I remember from when I started my freelance book indexing business the feeling of not wanting to turn down any jobs, because, who knows if another one would show up to pay the bills? It’s tempting to run our businesses from this fear place, but the result is that we often waste time on projects that don’t deserve our effort or just don’t suit our brains, and as a result the hourly rate often gets reduced to something a lot closer to the minimum wage than is necessary to keep our businesses going.
So, in the long run, saying yes to every client, or to multiple index modifications, maybe to certain subjects or documentation types if they don’t suit you, is really counterproductive both for the client (it will be hard for you to stay focused and do the best job) and for you.
Specifically, my PI partner and I were discussing a scholarly book that involved a lot of modifications by the author after she’d finished the index. The multiple modifications problem itself calls for setting boundaries around your time and the need to levy a surcharge if necessary (for me, that would be after a couple of hours of extra work).
Speaking of the challenges of scholarly books in particular, though: I’ve “specialized” (lots of different subjects, but a common complexity of text) in scholarly books for university presses since I began indexing in 1995. Although the subject matter may be interesting, I really find that these types of books tend to be undercompensated for indexing, because it takes a tremendous amount of time and thought to structuring indexes for them. I think that charging upwards of $5/page for tradebook-trim-sized scholarly books, because of the level of detail and subject analysis they require, is appropriate, but grant money for publishing often does not keep up with inflation. Professors can end up in a financial bind trying to cover their publications costs, so indexing rates tend to be lower than might be truly appropriate for the effort involved, and then we indexers have to decide if we can index the material to our standards fast enough to make it worthwhile.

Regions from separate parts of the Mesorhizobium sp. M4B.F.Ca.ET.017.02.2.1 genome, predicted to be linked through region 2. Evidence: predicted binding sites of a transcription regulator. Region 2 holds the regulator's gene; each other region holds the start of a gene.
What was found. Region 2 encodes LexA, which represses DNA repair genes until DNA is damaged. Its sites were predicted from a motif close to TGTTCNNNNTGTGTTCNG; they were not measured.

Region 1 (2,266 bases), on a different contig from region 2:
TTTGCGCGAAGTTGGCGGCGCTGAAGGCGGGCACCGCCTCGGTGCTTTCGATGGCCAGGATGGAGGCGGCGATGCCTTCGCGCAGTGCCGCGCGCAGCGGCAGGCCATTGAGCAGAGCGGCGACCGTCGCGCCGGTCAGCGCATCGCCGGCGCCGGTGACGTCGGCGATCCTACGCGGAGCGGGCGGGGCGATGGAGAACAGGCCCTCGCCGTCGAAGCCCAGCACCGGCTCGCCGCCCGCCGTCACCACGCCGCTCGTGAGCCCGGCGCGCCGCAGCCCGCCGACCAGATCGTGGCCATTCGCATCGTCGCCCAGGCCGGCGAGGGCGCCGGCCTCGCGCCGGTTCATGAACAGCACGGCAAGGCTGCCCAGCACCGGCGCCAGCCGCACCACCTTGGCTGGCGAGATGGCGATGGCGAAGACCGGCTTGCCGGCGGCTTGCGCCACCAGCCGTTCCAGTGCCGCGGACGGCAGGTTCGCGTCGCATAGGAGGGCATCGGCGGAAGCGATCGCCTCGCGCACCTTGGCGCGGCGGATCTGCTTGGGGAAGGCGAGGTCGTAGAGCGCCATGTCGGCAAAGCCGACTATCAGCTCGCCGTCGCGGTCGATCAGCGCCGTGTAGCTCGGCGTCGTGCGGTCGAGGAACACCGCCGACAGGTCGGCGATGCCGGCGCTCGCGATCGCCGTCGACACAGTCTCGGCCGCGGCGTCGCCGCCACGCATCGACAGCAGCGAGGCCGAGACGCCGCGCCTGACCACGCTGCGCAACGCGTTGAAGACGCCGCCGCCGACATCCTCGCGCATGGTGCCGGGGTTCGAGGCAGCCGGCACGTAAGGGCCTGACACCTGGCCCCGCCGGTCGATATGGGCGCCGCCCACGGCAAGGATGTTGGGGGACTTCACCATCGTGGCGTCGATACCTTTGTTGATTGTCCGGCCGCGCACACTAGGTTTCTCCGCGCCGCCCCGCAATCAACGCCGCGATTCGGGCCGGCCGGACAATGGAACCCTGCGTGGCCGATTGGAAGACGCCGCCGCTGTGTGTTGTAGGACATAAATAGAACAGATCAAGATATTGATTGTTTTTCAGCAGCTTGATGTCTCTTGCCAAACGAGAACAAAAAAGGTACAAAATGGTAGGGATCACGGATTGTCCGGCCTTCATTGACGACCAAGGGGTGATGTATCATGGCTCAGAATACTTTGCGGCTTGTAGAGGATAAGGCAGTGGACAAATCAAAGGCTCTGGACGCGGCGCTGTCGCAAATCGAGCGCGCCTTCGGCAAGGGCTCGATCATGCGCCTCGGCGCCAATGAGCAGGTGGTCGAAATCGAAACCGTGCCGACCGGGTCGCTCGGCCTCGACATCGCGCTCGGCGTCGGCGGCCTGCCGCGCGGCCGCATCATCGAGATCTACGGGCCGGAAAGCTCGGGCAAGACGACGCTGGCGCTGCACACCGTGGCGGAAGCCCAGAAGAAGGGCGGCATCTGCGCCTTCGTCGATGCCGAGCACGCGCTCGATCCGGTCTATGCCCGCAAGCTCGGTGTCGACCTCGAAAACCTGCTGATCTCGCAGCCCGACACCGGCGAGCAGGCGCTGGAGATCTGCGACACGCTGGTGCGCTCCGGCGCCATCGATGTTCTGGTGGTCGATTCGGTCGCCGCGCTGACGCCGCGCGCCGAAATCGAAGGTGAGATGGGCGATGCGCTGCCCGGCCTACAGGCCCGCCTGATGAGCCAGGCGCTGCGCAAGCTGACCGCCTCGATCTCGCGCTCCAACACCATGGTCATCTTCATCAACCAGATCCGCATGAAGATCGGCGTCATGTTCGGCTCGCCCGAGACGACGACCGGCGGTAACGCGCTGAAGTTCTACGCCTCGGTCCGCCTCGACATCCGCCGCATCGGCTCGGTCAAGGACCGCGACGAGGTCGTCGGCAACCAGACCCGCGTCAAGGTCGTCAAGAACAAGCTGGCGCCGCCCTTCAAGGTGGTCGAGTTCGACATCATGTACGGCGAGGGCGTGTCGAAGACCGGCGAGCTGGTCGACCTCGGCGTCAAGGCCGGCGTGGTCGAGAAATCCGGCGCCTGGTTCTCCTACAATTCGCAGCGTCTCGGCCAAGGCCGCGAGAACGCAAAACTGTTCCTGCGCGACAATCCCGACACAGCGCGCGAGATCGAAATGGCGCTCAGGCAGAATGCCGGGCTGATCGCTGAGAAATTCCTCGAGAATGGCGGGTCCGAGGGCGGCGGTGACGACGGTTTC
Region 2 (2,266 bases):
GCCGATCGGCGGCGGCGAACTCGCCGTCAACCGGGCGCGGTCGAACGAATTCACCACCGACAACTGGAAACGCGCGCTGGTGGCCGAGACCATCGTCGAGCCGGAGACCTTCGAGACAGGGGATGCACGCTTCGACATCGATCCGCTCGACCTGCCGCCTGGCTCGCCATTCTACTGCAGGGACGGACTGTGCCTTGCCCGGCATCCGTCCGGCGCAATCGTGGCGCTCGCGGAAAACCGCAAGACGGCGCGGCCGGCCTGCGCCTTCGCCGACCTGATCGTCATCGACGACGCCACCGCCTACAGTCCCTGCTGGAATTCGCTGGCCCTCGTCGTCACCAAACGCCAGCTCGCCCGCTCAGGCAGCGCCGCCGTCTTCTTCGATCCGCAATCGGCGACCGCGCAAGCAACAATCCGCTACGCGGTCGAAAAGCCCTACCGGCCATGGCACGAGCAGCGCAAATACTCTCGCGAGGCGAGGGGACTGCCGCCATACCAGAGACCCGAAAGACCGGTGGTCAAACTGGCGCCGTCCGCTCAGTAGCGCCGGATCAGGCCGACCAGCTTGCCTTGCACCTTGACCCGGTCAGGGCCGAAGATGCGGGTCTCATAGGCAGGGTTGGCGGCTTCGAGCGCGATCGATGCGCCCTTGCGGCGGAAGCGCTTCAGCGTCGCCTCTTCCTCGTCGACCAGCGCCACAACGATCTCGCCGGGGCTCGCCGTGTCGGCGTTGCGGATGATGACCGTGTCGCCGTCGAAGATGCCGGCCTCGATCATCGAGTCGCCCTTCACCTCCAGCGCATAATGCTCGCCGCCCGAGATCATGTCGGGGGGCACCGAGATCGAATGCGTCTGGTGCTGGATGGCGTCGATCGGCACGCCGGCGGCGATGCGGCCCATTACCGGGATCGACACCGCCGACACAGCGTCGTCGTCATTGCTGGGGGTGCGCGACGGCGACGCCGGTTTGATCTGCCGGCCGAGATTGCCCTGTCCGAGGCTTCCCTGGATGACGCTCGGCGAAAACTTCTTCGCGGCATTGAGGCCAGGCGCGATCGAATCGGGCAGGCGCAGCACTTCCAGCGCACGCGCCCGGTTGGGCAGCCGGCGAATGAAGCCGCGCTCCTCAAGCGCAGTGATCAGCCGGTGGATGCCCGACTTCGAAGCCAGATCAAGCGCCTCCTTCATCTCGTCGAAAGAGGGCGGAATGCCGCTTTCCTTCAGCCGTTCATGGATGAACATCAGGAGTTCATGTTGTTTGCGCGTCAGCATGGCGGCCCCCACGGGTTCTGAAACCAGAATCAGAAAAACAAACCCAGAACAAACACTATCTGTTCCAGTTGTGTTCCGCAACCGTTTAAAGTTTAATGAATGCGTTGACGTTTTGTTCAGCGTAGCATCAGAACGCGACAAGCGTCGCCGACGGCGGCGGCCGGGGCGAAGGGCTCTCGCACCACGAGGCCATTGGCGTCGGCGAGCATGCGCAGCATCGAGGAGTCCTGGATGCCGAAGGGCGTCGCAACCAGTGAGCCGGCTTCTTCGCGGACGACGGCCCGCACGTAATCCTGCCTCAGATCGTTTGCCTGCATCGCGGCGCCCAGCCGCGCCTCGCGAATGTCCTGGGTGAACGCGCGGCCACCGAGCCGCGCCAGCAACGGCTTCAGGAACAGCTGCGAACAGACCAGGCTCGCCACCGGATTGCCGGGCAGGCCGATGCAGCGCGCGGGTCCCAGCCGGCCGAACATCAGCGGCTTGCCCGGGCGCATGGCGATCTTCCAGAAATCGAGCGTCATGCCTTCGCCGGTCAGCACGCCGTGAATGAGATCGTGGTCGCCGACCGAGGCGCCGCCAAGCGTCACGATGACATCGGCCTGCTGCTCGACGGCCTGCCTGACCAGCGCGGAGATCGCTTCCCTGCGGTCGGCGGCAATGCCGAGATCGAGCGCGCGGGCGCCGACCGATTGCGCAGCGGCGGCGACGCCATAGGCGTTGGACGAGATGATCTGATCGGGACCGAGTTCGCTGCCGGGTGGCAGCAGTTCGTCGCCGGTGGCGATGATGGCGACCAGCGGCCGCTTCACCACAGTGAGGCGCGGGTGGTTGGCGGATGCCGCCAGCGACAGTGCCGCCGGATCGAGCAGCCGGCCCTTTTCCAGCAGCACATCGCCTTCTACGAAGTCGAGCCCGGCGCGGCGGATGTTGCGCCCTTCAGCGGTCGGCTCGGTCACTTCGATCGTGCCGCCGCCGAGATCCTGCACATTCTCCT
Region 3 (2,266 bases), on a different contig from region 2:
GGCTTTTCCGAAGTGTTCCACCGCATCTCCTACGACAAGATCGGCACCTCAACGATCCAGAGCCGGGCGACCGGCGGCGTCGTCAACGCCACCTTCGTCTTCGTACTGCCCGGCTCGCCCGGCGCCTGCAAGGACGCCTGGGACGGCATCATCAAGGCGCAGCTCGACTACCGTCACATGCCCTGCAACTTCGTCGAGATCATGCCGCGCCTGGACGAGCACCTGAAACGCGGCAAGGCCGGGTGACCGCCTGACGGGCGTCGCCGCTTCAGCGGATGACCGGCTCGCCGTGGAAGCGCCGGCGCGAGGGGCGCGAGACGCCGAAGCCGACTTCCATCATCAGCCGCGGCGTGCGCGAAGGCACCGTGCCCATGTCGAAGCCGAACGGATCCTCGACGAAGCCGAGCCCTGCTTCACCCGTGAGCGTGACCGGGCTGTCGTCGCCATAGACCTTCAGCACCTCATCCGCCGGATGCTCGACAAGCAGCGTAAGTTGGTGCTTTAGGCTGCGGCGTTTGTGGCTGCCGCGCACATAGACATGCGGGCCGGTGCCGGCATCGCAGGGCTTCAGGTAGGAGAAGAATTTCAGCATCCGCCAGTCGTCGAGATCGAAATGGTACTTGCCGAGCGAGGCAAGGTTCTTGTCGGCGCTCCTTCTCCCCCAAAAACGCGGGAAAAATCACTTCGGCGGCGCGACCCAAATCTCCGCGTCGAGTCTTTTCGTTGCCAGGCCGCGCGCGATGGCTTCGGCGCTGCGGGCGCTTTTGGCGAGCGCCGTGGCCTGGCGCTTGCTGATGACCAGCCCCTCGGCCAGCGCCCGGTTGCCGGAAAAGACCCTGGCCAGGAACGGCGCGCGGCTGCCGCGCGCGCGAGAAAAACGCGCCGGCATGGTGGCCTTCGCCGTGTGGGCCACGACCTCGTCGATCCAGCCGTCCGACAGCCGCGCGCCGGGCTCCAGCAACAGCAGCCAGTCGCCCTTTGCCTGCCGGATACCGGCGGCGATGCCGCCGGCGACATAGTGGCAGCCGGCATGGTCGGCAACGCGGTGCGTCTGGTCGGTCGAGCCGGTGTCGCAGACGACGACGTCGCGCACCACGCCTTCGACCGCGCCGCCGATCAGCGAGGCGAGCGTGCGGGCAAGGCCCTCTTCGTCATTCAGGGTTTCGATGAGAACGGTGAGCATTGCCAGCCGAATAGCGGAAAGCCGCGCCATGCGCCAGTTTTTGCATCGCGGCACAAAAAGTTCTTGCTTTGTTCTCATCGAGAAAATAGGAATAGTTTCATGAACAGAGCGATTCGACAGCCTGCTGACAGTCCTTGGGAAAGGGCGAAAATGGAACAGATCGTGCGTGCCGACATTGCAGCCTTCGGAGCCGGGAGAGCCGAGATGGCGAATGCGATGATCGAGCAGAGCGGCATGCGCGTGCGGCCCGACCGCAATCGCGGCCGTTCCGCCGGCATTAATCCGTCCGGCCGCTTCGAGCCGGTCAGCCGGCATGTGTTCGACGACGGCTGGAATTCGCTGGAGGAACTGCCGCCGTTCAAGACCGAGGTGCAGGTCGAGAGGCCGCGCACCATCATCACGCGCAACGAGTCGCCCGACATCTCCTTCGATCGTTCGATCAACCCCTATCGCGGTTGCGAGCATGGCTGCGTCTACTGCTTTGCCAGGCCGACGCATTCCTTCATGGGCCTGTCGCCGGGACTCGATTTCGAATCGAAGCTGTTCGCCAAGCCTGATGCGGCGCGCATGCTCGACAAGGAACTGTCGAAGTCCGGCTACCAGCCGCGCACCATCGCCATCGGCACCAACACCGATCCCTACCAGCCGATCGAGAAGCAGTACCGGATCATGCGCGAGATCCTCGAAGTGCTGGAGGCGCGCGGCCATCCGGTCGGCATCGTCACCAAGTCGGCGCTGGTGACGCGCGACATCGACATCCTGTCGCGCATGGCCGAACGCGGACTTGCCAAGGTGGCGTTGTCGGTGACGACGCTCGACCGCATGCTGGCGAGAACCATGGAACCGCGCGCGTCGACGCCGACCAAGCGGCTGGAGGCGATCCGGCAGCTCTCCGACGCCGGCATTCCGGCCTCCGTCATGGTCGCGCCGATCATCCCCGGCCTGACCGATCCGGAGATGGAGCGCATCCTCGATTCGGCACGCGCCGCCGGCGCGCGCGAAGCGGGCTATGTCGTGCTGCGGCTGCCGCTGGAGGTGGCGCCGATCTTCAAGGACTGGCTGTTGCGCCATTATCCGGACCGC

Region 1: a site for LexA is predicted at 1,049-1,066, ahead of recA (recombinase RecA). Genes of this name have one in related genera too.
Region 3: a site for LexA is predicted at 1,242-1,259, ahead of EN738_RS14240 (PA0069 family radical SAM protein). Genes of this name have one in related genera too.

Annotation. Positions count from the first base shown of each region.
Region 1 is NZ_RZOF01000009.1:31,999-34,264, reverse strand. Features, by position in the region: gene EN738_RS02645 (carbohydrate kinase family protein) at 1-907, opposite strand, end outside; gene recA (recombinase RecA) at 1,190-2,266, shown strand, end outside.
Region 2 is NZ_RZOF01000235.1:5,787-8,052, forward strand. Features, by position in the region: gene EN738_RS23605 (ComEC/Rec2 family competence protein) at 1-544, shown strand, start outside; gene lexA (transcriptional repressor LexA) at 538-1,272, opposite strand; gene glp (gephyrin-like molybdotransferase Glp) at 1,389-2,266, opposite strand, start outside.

I totally see why many indexers will not work on scholarly books at all as a result.
As a little lesson in boundary-setting patience paying off, though, several years ago I dropped a long-term scholarly book client who had used the same indexing page rate for a number of years and wasn’t interested in raising it to meet my current rate at the time (in about 2010). I was sorry to lose their very interesting book projects, but it just wasn’t worth it anymore. They were obviously able to find indexers who were willing to work for what became a rather low rate over time, and I just had to set that boundary and take that loss.
In the interval, I gained and lost other clients to various publishing industry shifts, and I learned that turning down one client wasn’t going to destroy my business permanently. I had had plenty of time to build a reputation as a quality book indexer prior to losing this client, and I continued to stayed visible on the Web, and also expanded into copyediting and proofreading. But even if I hadn’t had all that experience, I still would have been better off, I think, without a client that paid a rate so much lower than others with similar books to work on.
And in the last couple of days, this client has caught up, it seems, and I am now indexing a book for them at my current scholarly book rate. I did have to wait for awhile for them to catch up, but the reputation I had established caused them to think of me even after a long interval of not using me as an indexer.
Running a freelance publishing services business can feel like working without a net, and in some respects it is, but in the long run, quality work tends to win out, and it also keeps you top of mind with clients even when you say no. As always, fences make good neighbors.
PI Pick of the Week
My editing and indexing buddy from the far north of Scotland, Sara Donaldson, posted very appropriately on 10 Things You Should Know to Stay Freelance a couple of weeks ago, and her thoughts provide more ideas on being a happy freelancer beyond setting boundaries.